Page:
She filled his glass as he liked it. Bourbon. Two fingers. One small ice cube. 

“Can I buy you one?”

“Not the best practice, drinking on this side of the bar.”

“I never did when I worked here. You knew I tended bar here back before you were born.”

She gave a crooked grin. “Seems you might have mentioned that once or twice.” 

“We-the bartenders as a group-would set up a bit of a libation station in the back, he tossed his head toward the double swinging doors. So when we’d go back to grab more beer or a fresh bottle-we could have a quick nip and none would be the wiser.” 

She, as always, let the story play out and when he paused, 

“Those biddies are watching you.”

“You should have television.”

“They’re not your biggest fans. They’re  keeping track of what you’re drinking.”

He pointedly kept his head down-ear cocked. A priest in the confessional. “Can I steal one?”She pushed her pack his way. He took one, tapped it on the bar and leaned so she could light it.

He blew the smoke theatrically toward the ceiling.

“They’ll love this then.”

“They’re reporting back to your wife.”

Was she purposely leaning toward him, cleavage first? Maybe it was the bra she was wearing that made mountains out of molehills.

“I’ll be the talk of the back pew tomorrow.”

“All church ladies then?”

“Oh yeah-now anyways. Though the one down there on the left. The redhead?”

“Mrs Miller?”

“Yeah. Helen. She was a bit of one back in the day. Word was, she liked it in the back door.”

“Really?”

“Oh, yes.”

“Preferred it that way…so I’m told.”

“Oh, you don’t know, for certain. First hand?”

“What, me? No, I’d never bugger and tell.”

She snorted a laugh. “You never know about people.” 

“In your job, you’d better.”

“And now they all go to church together.”

 “It’s a load off my mind. A relief actually.”

“Why a relief?”

 “I’ll only have to put up with this for a few more years. Until eventually, they’ll all be in Heaven gossiping all they like but they won’t be able to get to me where I’ll be.”

She smiled and said, “It’ll be more fun where we’re going…”

“Gotta be more fun than this.”

She nodded to his empty glass.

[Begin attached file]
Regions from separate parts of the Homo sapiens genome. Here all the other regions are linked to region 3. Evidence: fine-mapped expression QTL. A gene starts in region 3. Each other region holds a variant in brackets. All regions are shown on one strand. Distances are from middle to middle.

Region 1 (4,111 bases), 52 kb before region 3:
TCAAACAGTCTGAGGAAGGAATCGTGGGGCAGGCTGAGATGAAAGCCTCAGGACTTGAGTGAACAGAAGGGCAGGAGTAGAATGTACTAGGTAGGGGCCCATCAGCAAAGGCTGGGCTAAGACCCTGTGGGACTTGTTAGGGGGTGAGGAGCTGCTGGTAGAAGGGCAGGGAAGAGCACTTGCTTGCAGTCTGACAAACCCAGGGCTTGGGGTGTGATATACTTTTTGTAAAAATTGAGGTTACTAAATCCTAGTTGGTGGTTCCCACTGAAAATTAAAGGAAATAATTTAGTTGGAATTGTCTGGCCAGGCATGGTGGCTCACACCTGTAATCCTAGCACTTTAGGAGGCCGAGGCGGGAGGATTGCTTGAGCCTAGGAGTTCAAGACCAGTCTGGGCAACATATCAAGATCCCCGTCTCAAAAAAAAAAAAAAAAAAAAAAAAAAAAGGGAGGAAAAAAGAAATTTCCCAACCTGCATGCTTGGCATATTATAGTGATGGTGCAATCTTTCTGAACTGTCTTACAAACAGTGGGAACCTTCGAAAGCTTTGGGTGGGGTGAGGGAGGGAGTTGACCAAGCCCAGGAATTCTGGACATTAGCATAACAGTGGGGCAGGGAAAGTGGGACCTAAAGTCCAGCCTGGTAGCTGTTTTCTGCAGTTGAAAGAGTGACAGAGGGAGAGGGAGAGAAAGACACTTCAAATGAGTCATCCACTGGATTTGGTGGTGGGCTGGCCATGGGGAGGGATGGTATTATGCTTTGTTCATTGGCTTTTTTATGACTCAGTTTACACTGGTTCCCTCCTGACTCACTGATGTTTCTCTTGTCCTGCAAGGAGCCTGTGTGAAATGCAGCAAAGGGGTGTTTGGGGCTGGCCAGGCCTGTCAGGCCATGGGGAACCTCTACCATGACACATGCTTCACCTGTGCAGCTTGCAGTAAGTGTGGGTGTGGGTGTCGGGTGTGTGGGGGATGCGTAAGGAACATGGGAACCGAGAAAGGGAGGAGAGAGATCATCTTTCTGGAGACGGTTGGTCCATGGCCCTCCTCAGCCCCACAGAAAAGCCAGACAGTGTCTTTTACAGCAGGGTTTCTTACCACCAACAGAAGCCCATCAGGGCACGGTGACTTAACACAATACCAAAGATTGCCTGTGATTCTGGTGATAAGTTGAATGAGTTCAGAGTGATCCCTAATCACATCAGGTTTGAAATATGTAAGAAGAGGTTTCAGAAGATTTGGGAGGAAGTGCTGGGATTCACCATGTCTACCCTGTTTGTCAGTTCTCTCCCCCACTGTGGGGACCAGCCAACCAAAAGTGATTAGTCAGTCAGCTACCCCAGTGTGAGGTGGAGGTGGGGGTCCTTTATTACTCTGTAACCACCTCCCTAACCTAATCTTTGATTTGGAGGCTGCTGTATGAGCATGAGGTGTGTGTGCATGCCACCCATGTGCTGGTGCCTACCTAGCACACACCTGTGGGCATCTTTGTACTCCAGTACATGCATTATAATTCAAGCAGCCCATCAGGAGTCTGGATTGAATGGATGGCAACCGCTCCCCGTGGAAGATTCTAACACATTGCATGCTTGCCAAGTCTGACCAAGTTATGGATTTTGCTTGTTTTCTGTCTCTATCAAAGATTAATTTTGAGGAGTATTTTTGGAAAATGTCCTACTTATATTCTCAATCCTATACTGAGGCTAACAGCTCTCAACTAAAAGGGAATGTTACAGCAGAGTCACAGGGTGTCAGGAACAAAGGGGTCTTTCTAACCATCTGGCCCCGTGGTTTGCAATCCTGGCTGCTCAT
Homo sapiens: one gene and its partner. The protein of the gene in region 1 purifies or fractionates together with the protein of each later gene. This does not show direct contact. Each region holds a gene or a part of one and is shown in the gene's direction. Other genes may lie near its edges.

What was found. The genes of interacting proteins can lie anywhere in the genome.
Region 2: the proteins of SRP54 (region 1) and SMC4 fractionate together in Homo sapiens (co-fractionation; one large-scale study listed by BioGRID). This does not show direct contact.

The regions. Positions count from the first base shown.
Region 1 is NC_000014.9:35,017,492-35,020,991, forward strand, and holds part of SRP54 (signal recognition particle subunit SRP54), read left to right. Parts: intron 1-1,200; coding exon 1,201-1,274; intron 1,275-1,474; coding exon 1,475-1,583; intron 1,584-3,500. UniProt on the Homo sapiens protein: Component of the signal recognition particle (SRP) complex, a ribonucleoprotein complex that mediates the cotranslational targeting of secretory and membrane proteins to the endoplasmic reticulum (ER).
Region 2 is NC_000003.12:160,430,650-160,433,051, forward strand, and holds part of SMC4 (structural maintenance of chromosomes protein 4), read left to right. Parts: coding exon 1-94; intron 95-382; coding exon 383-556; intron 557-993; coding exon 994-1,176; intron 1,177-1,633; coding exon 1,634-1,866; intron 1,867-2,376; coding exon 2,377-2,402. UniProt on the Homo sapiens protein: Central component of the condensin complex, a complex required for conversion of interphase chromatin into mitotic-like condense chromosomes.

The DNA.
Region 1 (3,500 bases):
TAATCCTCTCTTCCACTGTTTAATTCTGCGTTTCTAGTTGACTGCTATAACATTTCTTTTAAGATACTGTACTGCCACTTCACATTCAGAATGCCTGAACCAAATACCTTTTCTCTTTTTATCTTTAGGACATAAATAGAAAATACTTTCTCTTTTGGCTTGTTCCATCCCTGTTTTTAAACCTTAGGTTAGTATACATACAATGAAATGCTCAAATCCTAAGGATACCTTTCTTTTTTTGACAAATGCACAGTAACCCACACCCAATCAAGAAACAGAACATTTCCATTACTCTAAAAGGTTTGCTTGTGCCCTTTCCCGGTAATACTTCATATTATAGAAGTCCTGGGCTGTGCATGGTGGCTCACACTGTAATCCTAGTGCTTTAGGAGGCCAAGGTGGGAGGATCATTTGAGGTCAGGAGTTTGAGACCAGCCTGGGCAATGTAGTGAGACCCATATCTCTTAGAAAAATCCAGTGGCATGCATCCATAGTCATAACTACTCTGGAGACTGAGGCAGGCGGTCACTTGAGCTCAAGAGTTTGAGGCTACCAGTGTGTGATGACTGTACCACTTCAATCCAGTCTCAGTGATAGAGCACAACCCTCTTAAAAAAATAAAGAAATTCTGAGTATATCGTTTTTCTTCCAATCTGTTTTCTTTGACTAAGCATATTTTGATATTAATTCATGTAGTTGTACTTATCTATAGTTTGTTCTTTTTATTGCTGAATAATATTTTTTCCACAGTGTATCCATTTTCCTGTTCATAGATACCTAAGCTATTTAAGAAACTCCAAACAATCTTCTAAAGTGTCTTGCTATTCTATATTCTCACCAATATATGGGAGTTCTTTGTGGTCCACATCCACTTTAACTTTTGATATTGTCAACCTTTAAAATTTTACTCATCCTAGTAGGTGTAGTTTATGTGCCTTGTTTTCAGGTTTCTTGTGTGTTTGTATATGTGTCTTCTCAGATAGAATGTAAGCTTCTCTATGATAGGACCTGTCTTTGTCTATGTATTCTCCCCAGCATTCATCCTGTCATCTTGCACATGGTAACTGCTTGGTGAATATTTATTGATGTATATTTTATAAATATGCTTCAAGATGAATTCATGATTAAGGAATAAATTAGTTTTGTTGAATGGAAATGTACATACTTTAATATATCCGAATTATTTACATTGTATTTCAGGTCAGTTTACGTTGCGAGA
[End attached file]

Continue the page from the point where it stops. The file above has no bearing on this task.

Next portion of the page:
Another?

“No, I’ll be off.” He lifted his jacket from the back of his stool and slipped it on.”Evening Ladies!” he waved at the biddies.

“Tell Milly we’ll see her in the morning.”

“Will do lovelies!” he winked at the bartender who was enjoying herself. 

“Leave through the back” she said. “You know the way.”

“Indeed I do.” that had been his point of entry and exit for years. 

“Just watch the steps!”, she warned. “And I might have left you something on the linen shelf.

He smiled, dropped a too-large tip on the bar and pushed his way through the double swinging doors. The light back there was harsh fluorescent and his eyes blinked. It was the same: ice machine, walk-in cooler, liquor cabinets. To his right, hidden when the door was propped open, a shelf with bar towels, folded neatly from the service and wrapped in paper sleeved bundles. He could see a bottle cap peeking over a pile and lifted a bundle. 

It was a bottle of brandy. Nothing that they kept behind the bar. This was good stuff, kept on the lighted shelf beside the register. Beside it was a small glass. He poured two fingers gently. Not to be greedy, then opened the ice machine.

Behind the bar Chole smiled, hearing the creak of the ice machine door. 

One small cube, he thought. Just to awaken the bouquet. Not to dilute. 

He sipped gently, savoring, gazing at the wooden door to the office with the hand lettered sign: Authorized Personnell Only. He recognized the spelling and penmanship as his father’s and raised the glass. “See you soon, Pop.”

Finished, he wiped the glass with a clean towel then secreted it back with the bottle. The tell-tale PING of the alarm system alerted the bartender that the door was open and that he was gone home.